I was terminated one day because something I did violated a policy. I won’t go into what it was to protect my identity and that of all involved. But all the people I told what it was about have been extremely surprised. What I did was the equivalent of jaywalking: against the rule, per se, but everyone does it routinely and no damage is done. But somehow it got brought to the attention of HR and an investigation was launched.
Facebook has zero tolerance policy on many fronts. For instance, on harassment: telling a coworker of either gender that you like their clothes can be reported as harassment, said the training video. And so, a lot of personal interactions, which, paradoxically, are strongly encouraged among employees, are terminable offenses. The fact that alcohol is omnipresent makes things even more complicated. This isn’t what happened to me, but this goes to illustrate the contradiction of zero tolerance policies, which apply to loosely-defined actions. I wasn’t aware an HR investigation was in the works. But what it entails was that an investigator talked to several people of my entourage, including my boss and my boss’s boss.
One fine morning, which was a solid block of meetings, I got an urgent meeting request from a name I didn’t know in HR which asked for my cooperation in an investigation. It felt as if the ground opened beneath me. Of course, I could be asked to collaborate to an investigation about someone else (which isn’t much better) but immediately I thought that this was going to be me and I wondered what I had done. I wasn’t allowed to tell about this to anyone else per policy, but I was immediately set in a state of panic. The meeting with that HR investigator was set in an hour, and it was lunch time, but I was shaking and unable to think let alone get food. I just sat at my desk and waited. A few minutes before the meeting I got up and drifted towards the room.
At Facebook, meeting rooms are typically designed so that people can easily see what’s going on inside (and realize they are headed to the wrong one, for instance). Also, they have funny names, each building has its own theme. In one floor of building 12, for instance, all meeting rooms have names that take a different meaning when you say “in” before. My favorite meeting room was called “5 minutes” (as in: “the meeting is in 5 minutes”. Brilliant). This one was different. In the legal + HR space, all meeting rooms have names after legal terms, like “Tort”. I don’t remember the name of the room I was in, but it was arranged so that people from the outside couldn’t see in. Uninviting.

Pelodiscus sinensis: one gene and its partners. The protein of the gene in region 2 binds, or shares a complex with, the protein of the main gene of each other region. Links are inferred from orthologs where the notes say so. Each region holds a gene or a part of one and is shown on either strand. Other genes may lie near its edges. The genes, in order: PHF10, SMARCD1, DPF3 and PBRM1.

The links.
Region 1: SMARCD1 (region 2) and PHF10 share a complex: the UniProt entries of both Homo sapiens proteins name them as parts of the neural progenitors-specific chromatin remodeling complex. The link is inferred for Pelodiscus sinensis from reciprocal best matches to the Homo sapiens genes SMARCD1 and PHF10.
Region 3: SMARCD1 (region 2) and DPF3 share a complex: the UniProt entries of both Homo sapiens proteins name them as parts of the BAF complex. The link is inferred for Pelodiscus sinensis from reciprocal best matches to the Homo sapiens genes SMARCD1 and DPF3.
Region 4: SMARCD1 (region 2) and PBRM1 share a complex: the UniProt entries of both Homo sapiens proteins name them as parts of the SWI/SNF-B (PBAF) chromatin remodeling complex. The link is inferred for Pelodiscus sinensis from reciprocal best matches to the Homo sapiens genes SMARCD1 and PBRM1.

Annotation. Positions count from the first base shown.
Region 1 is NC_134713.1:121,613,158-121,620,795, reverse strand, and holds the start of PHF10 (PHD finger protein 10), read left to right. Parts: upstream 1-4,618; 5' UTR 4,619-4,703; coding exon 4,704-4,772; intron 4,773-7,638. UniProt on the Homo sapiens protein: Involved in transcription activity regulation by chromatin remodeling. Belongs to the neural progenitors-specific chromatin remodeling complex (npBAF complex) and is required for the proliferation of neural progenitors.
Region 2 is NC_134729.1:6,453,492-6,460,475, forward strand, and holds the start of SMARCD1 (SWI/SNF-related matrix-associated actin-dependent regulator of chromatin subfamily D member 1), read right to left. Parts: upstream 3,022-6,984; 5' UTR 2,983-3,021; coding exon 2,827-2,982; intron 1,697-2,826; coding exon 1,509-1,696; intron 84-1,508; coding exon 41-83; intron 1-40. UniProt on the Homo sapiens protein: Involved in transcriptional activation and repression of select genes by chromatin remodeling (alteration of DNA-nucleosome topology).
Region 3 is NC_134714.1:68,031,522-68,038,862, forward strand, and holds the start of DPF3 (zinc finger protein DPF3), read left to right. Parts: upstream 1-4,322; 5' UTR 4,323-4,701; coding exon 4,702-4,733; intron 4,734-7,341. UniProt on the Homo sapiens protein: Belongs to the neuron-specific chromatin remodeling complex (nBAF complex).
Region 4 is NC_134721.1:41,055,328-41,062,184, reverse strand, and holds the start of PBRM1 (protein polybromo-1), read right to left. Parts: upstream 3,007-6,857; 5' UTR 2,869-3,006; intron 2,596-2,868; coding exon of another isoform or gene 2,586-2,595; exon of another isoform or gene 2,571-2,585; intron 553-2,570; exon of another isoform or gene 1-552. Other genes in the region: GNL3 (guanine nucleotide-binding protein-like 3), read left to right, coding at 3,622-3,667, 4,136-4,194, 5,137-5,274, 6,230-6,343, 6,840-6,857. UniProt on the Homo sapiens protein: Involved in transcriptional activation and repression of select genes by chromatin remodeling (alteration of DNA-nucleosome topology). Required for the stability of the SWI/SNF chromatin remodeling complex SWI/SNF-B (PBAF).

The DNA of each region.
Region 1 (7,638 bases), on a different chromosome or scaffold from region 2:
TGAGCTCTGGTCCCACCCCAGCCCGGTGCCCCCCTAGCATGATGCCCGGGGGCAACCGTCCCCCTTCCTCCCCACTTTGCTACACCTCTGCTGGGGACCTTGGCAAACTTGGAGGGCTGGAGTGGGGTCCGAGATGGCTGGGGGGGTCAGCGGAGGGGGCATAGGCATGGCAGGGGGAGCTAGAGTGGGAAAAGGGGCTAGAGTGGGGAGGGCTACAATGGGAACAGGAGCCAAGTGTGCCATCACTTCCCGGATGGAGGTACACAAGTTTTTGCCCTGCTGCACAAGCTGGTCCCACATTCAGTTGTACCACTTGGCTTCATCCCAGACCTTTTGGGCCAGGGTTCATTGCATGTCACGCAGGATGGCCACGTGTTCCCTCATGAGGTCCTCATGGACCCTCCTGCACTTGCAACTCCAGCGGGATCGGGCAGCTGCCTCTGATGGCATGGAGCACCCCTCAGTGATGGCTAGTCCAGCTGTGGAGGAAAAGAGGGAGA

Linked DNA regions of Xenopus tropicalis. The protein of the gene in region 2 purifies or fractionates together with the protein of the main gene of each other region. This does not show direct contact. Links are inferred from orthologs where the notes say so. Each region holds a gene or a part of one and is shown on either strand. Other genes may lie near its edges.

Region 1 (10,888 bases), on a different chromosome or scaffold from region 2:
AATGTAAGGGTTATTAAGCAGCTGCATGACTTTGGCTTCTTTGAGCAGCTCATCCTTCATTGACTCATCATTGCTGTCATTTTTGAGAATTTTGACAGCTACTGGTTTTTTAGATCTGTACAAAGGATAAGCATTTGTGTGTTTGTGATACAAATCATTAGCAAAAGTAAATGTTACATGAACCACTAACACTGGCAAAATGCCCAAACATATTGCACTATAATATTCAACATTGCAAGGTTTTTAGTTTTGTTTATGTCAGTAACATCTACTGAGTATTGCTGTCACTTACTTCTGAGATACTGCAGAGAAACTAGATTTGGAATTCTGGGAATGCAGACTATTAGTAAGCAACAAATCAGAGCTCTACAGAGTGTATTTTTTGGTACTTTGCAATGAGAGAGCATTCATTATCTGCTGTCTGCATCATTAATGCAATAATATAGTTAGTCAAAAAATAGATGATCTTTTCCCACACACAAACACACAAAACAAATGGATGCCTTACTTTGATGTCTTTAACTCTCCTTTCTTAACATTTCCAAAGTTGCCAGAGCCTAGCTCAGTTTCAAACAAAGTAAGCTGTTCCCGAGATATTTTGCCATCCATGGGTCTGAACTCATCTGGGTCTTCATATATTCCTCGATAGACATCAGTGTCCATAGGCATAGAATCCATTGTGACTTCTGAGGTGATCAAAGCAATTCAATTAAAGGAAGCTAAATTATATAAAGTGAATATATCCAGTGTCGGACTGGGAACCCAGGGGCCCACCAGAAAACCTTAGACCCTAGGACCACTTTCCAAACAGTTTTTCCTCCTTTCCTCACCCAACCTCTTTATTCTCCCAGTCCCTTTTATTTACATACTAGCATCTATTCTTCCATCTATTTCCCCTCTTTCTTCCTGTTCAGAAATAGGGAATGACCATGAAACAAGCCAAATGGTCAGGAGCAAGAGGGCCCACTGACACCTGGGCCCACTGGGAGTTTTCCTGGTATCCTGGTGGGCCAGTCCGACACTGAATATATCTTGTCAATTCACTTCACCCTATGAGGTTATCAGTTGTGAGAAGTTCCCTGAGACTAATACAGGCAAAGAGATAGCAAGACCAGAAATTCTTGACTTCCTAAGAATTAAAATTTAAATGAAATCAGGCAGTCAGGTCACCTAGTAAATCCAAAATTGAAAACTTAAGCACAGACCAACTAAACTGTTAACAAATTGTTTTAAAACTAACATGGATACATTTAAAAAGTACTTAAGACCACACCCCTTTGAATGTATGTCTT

I sat across an investigator who told me why I was here. It was about me. My state of panic hadn’t dissipated, but at that moment, I couldn’t clearly see what could possibly happen next. Going to Facebook every day had been such an integral part of my life. Every morning, I’d get up, hop in the shuttle, and that’s when my day began. Getting breakfast, seeing all my friends, and doing my best at work all day, while also spending all my time on Facebook, because that’s how we rolled – writing clever comments in the groups, see the likes roll in. My professional, social and personal life were all deeply intertwined with Facebook. And so, I wasn’t really thinking about that. Just answering the questions.
It was clear that the person who talked to me had no idea what she was talking about. She quickly confessed as much to me. The only thing she was interested in was whether I had done the action that was held against me and whether somebody had asked me to do it. Think again of what I did as jaywalking. Yes, I did it, and nobody made me. I was working on a special project with a VP at that time, and he had nothing to do with it. She asked me why I did it, and I explained – jaywalking takes you from point A to point B faster, it’s not a conspiracy to create a traffic jam. In other words, in what I did, there was no damaged caused, no intention to harm anyone, and no way for me to profit from it. If a week prior, I had typed a few different keystrokes, I would never have been in that room.
But here I was. I don’t think she cared for my explanation, or that it would have any weight, but probably part of the process was to hear me out. But during that time I articulated an answer, I had the feeling, for a fleeting moment, that I could talk my way out of this. I was an employee in good standing, great track record, very appreciated, unique skill set (or so I thought). It would be really irrational to let me go just because the textbook said so. Talking, at that moment, felt good.She asked me: if you were not sure of what you were doing, why didn’t you ask your manager? that’s when I realized that she and I were living in completely disconnected realities, even though we were at the same company. On a typical week, my boss was doubled booked Monday to Friday from 9 to 6. In other words, at any time during the week, she should be either at meeting A or at meeting B (sometimes: or at meeting C). She’s never at her desk, and she routinely
On a typical week, my boss was doubled booked Monday to Friday from 9 to 6. In other words, at any time during the week, she should be either at meeting A or at meeting B (sometimes: or at meeting C). She’s never at her desk, and she routinely cancelled our regular 1:1 meetings because she has no other choice. So no, it never occurred to me that I should ask her every 5 minutes if what I was doing was right. Especially given that I had not the slightest notion that what I had done could ever get me in trouble.